I am a blogger and I am not mobilizing for RCTV. Not only is RCTV a white supremacist TV station it also was instrumental in the 2002 coup that killed dozens of people in Venezuela. It also has called for the assassination of Venezuela’s elected President. RCTV can use the private air waves. Why should the Venezuelan public give its public airwaves to a station that promotes hatred and terrorism? Why don’t you people ever call for freedom of the speech when pro chavez or prov aristide journalists are killed? You just go around following reporters without borders and the freedom house. Did you know freedom house is largely financed by the US government/ State Department. See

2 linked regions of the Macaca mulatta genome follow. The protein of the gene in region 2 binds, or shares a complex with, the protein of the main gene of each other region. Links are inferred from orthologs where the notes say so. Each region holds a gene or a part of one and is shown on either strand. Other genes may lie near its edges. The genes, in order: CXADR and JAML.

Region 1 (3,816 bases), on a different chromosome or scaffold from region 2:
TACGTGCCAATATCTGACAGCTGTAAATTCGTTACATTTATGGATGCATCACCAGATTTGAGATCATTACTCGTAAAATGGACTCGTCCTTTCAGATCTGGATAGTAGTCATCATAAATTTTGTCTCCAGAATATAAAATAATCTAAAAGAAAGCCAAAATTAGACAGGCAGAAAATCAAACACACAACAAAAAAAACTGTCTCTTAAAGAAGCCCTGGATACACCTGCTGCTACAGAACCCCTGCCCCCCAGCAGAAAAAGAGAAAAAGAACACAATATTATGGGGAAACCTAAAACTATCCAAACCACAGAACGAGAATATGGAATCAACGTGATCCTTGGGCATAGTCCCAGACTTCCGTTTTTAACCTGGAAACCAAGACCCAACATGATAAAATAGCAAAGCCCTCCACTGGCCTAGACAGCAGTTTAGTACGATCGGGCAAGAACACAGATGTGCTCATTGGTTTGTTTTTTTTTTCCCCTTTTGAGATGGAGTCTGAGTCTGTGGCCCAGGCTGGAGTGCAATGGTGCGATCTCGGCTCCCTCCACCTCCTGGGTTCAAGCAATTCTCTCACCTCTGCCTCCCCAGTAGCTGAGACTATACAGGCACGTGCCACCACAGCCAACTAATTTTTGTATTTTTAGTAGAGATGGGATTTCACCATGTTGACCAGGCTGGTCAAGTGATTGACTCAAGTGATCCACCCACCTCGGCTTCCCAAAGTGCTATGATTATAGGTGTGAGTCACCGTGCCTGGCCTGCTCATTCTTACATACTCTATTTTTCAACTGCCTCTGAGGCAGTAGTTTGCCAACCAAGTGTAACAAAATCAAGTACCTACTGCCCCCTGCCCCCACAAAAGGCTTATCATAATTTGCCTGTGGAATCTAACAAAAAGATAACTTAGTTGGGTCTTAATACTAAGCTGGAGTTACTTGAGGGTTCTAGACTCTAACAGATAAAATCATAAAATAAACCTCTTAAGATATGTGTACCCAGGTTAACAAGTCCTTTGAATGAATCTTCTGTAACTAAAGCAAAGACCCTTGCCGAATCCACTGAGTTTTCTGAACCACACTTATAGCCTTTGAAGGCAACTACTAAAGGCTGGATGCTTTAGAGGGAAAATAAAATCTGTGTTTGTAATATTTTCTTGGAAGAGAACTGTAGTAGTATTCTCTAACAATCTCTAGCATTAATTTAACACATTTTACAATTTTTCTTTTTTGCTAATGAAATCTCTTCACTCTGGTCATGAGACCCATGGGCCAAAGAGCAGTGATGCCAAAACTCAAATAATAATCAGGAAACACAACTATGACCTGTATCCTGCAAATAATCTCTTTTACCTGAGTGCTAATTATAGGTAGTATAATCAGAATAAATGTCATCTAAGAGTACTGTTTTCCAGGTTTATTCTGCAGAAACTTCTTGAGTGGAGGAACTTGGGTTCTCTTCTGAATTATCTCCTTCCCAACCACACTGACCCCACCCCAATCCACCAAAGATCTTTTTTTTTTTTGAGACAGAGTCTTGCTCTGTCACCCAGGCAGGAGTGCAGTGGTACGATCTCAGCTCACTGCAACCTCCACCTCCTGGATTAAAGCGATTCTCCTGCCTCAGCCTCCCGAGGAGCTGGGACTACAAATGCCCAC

• […] 6. “On my knees, I ask you, President: return RCTV to us. I symbolize the people,” phrase from actor Franklin Virgüez, while kneeling to ask that the private channel's signal to be renewed. […]